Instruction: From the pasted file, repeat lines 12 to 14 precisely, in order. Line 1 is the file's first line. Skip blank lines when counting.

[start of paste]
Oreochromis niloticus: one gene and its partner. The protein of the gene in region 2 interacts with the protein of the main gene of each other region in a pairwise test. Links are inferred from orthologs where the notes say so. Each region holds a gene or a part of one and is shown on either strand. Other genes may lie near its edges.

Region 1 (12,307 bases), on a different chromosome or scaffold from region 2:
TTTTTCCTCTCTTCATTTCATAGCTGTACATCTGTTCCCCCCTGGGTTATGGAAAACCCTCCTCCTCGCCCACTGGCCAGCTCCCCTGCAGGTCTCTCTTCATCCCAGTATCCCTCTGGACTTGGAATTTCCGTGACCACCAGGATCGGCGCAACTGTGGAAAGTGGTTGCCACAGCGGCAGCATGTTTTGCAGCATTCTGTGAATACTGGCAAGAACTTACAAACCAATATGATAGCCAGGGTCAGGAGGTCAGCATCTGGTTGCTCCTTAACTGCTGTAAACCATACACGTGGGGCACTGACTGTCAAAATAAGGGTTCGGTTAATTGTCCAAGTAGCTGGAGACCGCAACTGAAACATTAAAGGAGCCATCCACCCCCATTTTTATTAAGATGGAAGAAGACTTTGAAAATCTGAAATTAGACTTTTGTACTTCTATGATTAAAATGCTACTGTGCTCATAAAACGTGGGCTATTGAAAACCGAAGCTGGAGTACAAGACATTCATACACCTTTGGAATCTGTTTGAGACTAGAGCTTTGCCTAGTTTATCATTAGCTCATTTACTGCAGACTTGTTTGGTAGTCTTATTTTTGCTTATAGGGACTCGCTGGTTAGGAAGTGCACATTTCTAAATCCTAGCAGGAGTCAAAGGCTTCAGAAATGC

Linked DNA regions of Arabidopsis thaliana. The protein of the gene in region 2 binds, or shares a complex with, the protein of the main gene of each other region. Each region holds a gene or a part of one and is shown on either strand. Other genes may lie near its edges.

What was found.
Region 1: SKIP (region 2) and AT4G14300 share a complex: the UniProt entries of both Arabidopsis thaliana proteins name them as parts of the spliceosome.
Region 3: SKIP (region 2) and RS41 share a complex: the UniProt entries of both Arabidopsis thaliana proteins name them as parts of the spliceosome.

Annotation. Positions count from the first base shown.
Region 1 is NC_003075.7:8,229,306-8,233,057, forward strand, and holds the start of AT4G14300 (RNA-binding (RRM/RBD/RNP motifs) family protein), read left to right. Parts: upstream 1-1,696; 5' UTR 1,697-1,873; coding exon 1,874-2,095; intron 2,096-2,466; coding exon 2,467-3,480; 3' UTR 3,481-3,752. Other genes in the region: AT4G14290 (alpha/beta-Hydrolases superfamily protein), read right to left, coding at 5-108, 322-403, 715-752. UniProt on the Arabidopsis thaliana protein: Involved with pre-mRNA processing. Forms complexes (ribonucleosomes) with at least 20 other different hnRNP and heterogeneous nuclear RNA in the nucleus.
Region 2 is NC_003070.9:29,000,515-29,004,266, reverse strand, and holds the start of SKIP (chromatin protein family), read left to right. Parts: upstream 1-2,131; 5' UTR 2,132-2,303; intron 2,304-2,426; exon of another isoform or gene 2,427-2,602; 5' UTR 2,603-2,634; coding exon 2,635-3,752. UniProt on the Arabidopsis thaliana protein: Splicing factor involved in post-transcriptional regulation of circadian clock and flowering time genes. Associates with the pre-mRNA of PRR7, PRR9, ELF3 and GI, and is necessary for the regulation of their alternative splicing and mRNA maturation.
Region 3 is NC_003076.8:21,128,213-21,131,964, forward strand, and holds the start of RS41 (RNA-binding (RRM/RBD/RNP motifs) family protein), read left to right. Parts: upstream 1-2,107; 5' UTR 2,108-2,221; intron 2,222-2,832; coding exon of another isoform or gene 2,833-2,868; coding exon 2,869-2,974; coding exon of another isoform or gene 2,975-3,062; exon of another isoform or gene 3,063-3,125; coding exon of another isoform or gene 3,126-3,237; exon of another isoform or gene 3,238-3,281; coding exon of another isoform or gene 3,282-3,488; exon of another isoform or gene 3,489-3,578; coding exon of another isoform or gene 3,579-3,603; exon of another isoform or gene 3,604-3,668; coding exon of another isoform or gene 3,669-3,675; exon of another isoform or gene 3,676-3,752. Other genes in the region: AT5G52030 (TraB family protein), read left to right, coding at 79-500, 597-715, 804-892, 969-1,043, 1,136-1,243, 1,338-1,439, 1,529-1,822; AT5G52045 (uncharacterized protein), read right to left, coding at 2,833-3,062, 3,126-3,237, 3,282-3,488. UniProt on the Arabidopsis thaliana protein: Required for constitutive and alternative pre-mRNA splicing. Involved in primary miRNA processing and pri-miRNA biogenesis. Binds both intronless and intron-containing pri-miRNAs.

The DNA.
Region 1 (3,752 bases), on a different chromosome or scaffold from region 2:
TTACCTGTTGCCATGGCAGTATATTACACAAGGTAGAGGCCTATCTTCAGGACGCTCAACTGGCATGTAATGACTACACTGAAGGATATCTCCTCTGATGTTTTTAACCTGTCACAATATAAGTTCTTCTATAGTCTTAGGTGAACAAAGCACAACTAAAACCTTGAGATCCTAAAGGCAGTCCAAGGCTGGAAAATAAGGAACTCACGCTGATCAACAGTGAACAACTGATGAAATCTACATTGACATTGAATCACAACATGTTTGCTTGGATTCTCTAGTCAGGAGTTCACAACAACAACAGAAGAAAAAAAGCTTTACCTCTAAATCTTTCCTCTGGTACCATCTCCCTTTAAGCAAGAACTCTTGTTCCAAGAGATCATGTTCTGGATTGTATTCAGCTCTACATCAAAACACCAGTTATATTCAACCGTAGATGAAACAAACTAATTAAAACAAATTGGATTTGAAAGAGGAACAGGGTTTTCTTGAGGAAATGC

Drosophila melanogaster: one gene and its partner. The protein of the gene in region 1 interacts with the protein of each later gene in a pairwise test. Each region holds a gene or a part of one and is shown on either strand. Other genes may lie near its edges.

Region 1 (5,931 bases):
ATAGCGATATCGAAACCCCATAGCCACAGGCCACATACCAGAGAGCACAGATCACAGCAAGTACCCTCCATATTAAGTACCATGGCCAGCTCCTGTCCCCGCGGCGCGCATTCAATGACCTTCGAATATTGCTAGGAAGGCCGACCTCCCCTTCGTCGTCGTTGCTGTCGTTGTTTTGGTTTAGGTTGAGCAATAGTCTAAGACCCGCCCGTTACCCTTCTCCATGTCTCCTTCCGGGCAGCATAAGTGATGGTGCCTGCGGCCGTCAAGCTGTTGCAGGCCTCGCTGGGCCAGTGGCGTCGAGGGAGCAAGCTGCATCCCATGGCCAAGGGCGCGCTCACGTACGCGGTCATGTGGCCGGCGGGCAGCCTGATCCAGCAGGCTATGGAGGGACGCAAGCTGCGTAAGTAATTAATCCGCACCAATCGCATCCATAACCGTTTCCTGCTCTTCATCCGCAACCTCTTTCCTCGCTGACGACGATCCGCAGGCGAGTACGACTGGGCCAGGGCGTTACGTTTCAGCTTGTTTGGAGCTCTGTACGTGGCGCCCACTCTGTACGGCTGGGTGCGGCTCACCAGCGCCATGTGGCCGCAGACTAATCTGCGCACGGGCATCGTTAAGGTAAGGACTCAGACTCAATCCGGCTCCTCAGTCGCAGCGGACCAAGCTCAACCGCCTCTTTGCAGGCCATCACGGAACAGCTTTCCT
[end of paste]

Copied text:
The DNA.
Region 1 (3,752 bases), on a different chromosome or scaffold from region 2:
TTACCTGTTGCCATGGCAGTATATTACACAAGGTAGAGGCCTATCTTCAGGACGCTCAACTGGCATGTAATGACTACACTGAAGGATATCTCCTCTGATGTTTTTAACCTGTCACAATATAAGTTCTTCTATAGTCTTAGGTGAACAAAGCACAACTAAAACCTTGAGATCCTAAAGGCAGTCCAAGGCTGGAAAATAAGGAACTCACGCTGATCAACAGTGAACAACTGATGAAATCTACATTGACATTGAATCACAACATGTTTGCTTGGATTCTCTAGTCAGGAGTTCACAACAACAACAGAAGAAAAAAAGCTTTACCTCTAAATCTTTCCTCTGGTACCATCTCCCTTTAAGCAAGAACTCTTGTTCCAAGAGATCATGTTCTGGATTGTATTCAGCTCTACATCAAAACACCAGTTATATTCAACCGTAGATGAAACAAACTAATTAAAACAAATTGGATTTGAAAGAGGAACAGGGTTTTCTTGAGGAAATGC